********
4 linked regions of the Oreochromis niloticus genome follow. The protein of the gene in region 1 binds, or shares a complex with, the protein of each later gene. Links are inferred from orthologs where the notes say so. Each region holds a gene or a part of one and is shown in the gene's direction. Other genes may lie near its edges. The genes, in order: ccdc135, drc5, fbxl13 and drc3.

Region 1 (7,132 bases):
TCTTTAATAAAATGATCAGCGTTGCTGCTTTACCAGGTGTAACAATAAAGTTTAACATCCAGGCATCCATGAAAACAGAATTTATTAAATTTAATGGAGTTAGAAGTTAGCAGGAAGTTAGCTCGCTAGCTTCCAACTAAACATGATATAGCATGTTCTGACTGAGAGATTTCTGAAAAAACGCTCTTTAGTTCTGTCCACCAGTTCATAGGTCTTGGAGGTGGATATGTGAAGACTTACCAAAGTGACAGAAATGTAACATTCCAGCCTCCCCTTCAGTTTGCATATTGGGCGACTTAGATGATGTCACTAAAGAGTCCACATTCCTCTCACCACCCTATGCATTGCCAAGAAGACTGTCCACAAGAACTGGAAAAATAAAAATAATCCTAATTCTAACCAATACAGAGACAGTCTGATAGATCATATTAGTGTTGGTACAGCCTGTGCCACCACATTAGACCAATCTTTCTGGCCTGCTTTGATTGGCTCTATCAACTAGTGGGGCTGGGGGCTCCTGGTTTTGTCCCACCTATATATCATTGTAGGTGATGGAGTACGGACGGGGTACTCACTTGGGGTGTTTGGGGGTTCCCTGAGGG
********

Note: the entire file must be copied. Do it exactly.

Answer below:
4 linked regions of the Oreochromis niloticus genome follow. The protein of the gene in region 1 binds, or shares a complex with, the protein of each later gene. Links are inferred from orthologs where the notes say so. Each region holds a gene or a part of one and is shown in the gene's direction. Other genes may lie near its edges. The genes, in order: ccdc135, drc5, fbxl13 and drc3.

Region 1 (7,132 bases):
TCTTTAATAAAATGATCAGCGTTGCTGCTTTACCAGGTGTAACAATAAAGTTTAACATCCAGGCATCCATGAAAACAGAATTTATTAAATTTAATGGAGTTAGAAGTTAGCAGGAAGTTAGCTCGCTAGCTTCCAACTAAACATGATATAGCATGTTCTGACTGAGAGATTTCTGAAAAAACGCTCTTTAGTTCTGTCCACCAGTTCATAGGTCTTGGAGGTGGATATGTGAAGACTTACCAAAGTGACAGAAATGTAACATTCCAGCCTCCCCTTCAGTTTGCATATTGGGCGACTTAGATGATGTCACTAAAGAGTCCACATTCCTCTCACCACCCTATGCATTGCCAAGAAGACTGTCCACAAGAACTGGAAAAATAAAAATAATCCTAATTCTAACCAATACAGAGACAGTCTGATAGATCATATTAGTGTTGGTACAGCCTGTGCCACCACATTAGACCAATCTTTCTGGCCTGCTTTGATTGGCTCTATCAACTAGTGGGGCTGGGGGCTCCTGGTTTTGTCCCACCTATATATCATTGTAGGTGATGGAGTACGGACGGGGTACTCACTTGGGGTGTTTGGGGGTTCCCTGAGGG